I arrived in New York for the Harlem International Film Festival (HIFF) a bit under the weather. Okay, I was totally busted. From the moment the plane took off in Birmingham until the moment it landed at LaGuardia, I knew and saw little. Fever, chills, nausea, aches, the works. And it’s only the fifth week of the semester!
But I am slowly on the mend. One of the things that rejuvenated me was simply meeting other filmmakers who have been in the trenches and know how hard the journey toward seeing a film’s release is. It’s no joke. The first grant application for the film I’m presenting Sunday was written in 1994. Some of my students weren’t even alive then.
Last night, finally feeling like the one-two punch I was feeling was easing – I am thinking it was seasonal allergies (the goldenrod is about to bloom in Alabama) and a virus – I caught a cab to MIST Harlem. It is truly a magnificent venue that deserves a bigger following than it gets. Think coffee shop-like/bar/restaurant/movie theatre/cultural center in one massive site. Classy joint. In fact, it fits wonderfully into the bigger transition that a gentrifying Harlem seems to be making. I hope that the bounty is widely shared. One real gem is Serengeti Teas & Spices, a tea shop I visited. The turmeric ginger tea with lemon and honey has been a blessing to my sniffling, achy body.
But back to HIFF, I met the staff running the festival, among them the Director of Operations Lorenzo Roaché, a beautiful soul. No matter what didn’t get done, he never loses his grace and cool. Watching him from afar, I longed to be more like that. After I got my credentials and passes, I decided to watch at least one film and hurry back to my hotel. Yeah, right.
I saw Ed Ehrenberg’s Hear the Silence/Hore Die Stille, a film to which I was immediately drawn because it’s set during the Second World War, a pivotal moment for my “Bebop to Hip Hop: Young America and Music” class. Everything with which we are concerned has to do with what American life looks and sounds like after this war.
Ehrenberg’s film invites closer attention to what is happening on the other side of the pond, namely in a tiny Russian-German settlement populated mostly by women, children and the elderly. Hell breaks loose. Lots of folks die. I am usually squeamish, but this was beautifully told. I finally had an appetite and was freezing, but would not leave the theatre.
I met Ed and Lundwig Franz, his Director of Photography, afterwards and he shared that the project began as a play. I wish him all the best as he heads next to Hickory, North Carolina to show the film again. If you live near Hickory, please see it.
While talking to Ed about his film, I met Jim Virga, an Assistant Professor in the Department of Cinema and Interactive Media at my alma mater, the University of Miami. Naturally, I was pleased to meet him because he works in my home state (and we ran in the same circles as journalists in South Florida; he brought back a lot of memories). I learned that his documentary, which will be shown at 6pm tonight at the HIFF, focuses on a jazz band at Dillard High, the school in Broward County where my paternal grandfather was once a school principal. Talk about small world. A rich conversation followed. Topics included community-business engagement in the Coconut Grove section of Miami, the first neighborhood I called home, with Liana Kozlowski of Shubin Bass in Miami.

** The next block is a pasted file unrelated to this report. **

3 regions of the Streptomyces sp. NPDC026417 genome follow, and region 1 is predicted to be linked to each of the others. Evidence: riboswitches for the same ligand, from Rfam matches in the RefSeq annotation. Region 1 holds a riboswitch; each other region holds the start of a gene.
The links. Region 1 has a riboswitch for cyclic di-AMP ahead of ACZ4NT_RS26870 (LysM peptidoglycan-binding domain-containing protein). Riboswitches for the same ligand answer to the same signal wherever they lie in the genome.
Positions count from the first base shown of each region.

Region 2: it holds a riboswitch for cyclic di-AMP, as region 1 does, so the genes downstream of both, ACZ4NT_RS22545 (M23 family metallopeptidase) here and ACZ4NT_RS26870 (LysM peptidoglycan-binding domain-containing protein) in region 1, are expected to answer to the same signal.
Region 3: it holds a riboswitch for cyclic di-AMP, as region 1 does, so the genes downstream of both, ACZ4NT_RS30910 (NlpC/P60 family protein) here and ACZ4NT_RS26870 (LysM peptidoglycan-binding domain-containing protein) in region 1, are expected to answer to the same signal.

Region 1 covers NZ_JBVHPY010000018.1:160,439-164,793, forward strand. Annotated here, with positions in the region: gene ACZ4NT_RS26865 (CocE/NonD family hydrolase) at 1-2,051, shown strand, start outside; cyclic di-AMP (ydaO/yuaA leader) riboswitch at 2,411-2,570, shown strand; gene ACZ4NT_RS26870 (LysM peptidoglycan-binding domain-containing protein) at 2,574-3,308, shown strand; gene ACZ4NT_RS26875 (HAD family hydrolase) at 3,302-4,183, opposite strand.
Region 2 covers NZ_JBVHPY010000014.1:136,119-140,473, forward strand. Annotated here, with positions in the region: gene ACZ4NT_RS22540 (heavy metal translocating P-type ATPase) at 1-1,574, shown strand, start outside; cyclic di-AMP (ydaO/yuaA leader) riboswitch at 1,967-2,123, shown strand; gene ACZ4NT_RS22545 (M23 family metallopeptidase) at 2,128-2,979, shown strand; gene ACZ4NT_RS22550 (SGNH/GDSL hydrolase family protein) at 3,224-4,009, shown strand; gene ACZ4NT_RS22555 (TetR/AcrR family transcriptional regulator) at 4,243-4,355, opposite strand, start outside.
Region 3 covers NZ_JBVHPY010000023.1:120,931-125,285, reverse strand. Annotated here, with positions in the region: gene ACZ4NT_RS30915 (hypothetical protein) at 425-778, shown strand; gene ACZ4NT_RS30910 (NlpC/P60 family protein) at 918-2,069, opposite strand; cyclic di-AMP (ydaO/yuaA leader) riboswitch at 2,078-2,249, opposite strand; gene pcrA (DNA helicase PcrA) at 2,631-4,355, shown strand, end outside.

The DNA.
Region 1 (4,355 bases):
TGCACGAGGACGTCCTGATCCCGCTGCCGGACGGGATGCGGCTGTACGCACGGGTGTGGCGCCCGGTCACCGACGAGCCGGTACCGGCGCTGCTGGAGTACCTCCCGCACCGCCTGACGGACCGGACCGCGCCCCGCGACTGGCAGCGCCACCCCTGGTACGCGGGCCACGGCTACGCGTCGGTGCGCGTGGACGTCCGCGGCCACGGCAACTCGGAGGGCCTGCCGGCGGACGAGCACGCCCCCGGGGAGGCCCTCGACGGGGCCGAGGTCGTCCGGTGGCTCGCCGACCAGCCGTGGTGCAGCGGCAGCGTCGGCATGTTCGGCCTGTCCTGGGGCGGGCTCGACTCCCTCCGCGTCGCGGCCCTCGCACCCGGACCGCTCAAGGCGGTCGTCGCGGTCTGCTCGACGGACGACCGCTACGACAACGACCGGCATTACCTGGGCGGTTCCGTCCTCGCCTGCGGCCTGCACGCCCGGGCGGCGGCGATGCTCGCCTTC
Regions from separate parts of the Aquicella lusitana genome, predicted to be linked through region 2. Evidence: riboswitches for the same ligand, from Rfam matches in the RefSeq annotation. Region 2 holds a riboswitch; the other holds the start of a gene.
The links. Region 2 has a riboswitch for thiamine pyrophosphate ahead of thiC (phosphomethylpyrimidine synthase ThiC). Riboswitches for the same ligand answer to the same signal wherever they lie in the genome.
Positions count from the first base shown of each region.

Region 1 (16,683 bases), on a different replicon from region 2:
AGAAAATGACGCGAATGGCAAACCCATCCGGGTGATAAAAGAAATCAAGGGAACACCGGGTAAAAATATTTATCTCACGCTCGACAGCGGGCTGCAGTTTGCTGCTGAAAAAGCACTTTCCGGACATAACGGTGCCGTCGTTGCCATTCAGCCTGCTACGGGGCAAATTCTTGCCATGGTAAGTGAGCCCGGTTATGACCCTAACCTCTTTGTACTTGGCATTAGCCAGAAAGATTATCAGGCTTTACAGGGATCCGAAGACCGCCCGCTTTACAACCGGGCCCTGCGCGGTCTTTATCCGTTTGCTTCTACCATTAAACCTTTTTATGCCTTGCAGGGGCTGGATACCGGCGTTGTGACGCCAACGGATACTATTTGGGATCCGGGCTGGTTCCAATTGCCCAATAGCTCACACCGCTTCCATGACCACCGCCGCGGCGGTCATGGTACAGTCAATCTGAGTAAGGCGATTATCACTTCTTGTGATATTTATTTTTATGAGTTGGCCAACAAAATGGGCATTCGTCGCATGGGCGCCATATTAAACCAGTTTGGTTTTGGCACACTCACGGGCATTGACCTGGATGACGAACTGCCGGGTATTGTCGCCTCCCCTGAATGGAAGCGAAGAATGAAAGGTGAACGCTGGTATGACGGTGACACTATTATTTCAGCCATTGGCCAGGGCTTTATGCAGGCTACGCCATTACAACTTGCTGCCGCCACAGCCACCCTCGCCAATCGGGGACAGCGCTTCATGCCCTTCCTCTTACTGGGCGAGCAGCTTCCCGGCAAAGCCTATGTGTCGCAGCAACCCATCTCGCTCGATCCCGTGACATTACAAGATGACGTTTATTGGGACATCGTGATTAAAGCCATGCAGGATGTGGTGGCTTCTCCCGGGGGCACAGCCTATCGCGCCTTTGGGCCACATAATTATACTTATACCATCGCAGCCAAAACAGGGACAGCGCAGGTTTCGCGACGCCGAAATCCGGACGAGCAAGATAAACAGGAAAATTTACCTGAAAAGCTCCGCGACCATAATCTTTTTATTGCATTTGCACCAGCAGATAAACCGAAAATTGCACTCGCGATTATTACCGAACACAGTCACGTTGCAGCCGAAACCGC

If you are in the New York area, please support independent films by attending this festival. I also saw Soy Cubana, a short film shot in Cuba, about four women singers whose style is a mix of gospel and Afro Cuban music. For full description of all films, see this link. To purchase tickets, visit this link.
Although I am not feeling 100 percent, I plan to see what I can. I am also happy to announce that two of the musicians whose work is heard on “The Grant Green Story,” the film for which I am here, will have their own events in New York this weekend. Lacy James will perform with Moon Goddess, a collective, Saturday, Sept. 17, and jazz saxophonist Tom Tallitsch whose lovely sound can be heard on “Today in the City,” the theme song for “The Grant Green Story,” will perform the same night at Minton’s in Harlem. The music of Jahsee (a.k.a. Jesse Childs from my UChicago fam) also representing. Last time I’ll say it: “The Grant Green Story” will be shown at 4:10 pm in Theatre C at MIST Harlem, 46 W. 116 St. in – you know it – Harlem. Hope to see you there. But first, more rest.
PS At the risk of more self promotion than I want, I also wanted to share how my department helped promote this event by making me the subject of a faculty spotlight writing. Thanks, Molly, our Communications Committee student intern, for your great work. Thanks also to Sarah Steinbock-Pratt, John Ratliff and Sean Lafferty, for being great colleagues via, among other things, your work on our Communications Committee. I truly cherish the University of Alabama Department of History and the College of Arts & Sciences for all that you permit me to do as an instructor and artist. I will definitely try to show the film in Tuscaloosa before the year ends!
And oh yes, Alabama is playing Ole Miss this weekend. We lost last year and still won the national title as I told Virga last night. Hoping Saban and the team will take it this year. Roll Tide!